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Thread: Knotty Pine and Deep Tear Out

  1. #1
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    Knotty Pine and Deep Tear Out

    Hi guys.

    So, I'm building my bench of construction grade lumber, because that was what was available, predimensioned, and affordable at my local home center.

    But, it's knotty as can be, and when planing and squaring up the legs and stretchers, I got quite a bit of tear out, including some pretty deep tear out around some of the knots. It seems just about impossible to avoid on this wood.

    Now, I'm building a workbench and not fine furniture, so I was thinking I'd just leave it be. But then I realized that this is a consistent problem that I've had working with pine and knotty wood of any type, so much so that I fear using any board with a knot in it for a project. I may want to use a piece with a knot in it in a real project some day, as I have in the past. So I figured I should perhaps use this as a learning opportunity.

    Sometimes, with a really sharp and well set plane, and a careful approach, I can avoid tear out. But many times you just can't. But you still need to plane the board to thickness or remove twist. What do you do? And more importantly, when deep tear-out occurs that can't be removed, what do you do?

    I've never used wood-filler and was thinking it'd probably look just as bad as the tear out, but I have zero experience with it. That's about the only solution I can think of though. Are there any other options? Ways to prevent it in the situations I described? Any other tips?

  2. #2
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    For a workbench I'd fill the tear out with epoxy and sand it smooth.

  3. #3
    Hello Luke
    Seems you've either been living in a cave, or have been misled regarding setting up your plane.
    For this kind of work, or infact any tropcal you name it, curly/flame/interlocked/dense, and so on...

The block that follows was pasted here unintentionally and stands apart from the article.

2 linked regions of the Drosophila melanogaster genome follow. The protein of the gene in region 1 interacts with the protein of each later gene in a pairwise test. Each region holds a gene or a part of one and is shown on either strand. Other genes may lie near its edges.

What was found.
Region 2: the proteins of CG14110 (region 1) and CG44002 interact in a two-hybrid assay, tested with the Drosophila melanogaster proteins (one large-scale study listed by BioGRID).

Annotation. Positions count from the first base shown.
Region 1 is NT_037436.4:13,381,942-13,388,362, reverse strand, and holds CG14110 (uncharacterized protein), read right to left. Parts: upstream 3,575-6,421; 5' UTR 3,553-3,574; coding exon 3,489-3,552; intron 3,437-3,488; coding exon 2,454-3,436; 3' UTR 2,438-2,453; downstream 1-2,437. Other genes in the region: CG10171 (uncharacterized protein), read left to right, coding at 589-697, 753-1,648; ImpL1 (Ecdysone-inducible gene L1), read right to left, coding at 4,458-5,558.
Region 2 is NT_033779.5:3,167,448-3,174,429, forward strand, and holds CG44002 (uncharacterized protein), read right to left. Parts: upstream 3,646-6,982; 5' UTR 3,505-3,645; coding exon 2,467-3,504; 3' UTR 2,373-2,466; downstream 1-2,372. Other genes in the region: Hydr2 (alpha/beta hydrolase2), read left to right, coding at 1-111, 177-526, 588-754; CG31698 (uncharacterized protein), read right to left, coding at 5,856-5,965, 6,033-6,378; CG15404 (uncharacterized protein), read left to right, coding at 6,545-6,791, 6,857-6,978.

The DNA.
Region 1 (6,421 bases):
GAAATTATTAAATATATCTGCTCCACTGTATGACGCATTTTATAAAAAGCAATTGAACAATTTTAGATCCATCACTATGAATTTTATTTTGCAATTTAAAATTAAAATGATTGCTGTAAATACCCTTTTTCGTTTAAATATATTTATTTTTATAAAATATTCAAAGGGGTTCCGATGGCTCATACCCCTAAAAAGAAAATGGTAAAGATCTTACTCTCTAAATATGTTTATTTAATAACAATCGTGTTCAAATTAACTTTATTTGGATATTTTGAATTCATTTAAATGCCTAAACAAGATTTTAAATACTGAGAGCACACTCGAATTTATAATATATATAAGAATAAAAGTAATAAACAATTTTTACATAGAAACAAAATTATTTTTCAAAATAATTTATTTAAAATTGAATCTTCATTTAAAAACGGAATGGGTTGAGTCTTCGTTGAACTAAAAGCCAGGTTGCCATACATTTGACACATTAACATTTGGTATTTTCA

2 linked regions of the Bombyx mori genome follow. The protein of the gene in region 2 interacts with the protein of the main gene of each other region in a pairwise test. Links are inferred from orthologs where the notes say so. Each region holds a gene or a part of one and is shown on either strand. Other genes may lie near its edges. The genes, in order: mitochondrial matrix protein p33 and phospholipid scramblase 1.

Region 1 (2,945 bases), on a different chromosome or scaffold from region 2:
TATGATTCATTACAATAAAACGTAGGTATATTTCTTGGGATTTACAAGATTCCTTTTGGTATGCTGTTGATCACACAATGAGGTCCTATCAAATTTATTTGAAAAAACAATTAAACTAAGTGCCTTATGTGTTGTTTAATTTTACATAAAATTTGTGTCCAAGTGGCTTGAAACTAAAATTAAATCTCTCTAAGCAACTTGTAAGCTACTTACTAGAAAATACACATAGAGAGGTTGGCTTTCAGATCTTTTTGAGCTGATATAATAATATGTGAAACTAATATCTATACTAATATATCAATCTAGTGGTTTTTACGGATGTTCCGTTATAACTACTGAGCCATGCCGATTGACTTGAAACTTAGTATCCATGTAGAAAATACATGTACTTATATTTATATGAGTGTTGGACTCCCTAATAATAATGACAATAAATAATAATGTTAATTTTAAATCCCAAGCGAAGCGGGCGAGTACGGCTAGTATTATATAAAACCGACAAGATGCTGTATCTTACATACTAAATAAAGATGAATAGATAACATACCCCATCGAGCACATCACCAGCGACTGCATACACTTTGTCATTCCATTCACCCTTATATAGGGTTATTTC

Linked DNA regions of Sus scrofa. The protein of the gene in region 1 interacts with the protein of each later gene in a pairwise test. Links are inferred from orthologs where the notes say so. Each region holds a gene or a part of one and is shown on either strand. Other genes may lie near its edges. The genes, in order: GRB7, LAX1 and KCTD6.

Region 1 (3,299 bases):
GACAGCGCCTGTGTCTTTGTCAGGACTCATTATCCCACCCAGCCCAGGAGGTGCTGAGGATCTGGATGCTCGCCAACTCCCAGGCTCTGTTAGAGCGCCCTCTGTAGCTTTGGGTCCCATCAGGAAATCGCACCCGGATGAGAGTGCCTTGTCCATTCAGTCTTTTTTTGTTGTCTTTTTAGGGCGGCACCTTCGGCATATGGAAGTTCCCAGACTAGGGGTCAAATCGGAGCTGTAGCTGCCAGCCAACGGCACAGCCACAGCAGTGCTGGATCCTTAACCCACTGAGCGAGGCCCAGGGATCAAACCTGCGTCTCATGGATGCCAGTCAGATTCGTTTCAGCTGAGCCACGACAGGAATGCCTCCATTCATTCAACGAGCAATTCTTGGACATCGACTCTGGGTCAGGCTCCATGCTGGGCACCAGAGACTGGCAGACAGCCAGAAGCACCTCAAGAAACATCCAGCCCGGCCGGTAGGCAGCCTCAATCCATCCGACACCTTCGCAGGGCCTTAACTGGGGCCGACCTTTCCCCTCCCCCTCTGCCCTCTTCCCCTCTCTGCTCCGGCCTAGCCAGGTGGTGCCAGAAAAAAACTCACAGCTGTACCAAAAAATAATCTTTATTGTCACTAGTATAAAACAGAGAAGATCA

The key is to have two planes for the job, something which can hog off a wee bit of material, and another smoother.
    Hone you're cap iron's at 50 or a wee bit more, and learn how effective a well set cap iron works for both those planes.

    If you try other things like moving the frog forward to make a tight mouth, you will fail to get the close set cap iron actually set for the wood, as a tight mouth will stop it from working.
    All that will happen ,(as with everyone who's been misled) is...
    you think you're setting the cap close enough, when infact it will still be too far away, make it closer and the plane will judder about and refuse to take a shaving.

    So basically no tight mouths, (the Kato and Kawai video proves you don't need downbearing from ANY mouth for the close set cap iron to work)
    Hone a steep cap iron angle like 50 degrees, set it at the very most 1/32" away from the edge for your main plane.
    (This might mean you have too much camber, and need reduce it for to get the cap close enough.)

    You're smoother should have a cap iron twice as close as the other for half the distance, or even closer if need be, the iron profile/camber should be nearly imperceivable
    on the smoother, so there is room to mess about setting the cap iron closer to match the timber, without needing to do any work re-profiling the imperceivable camber.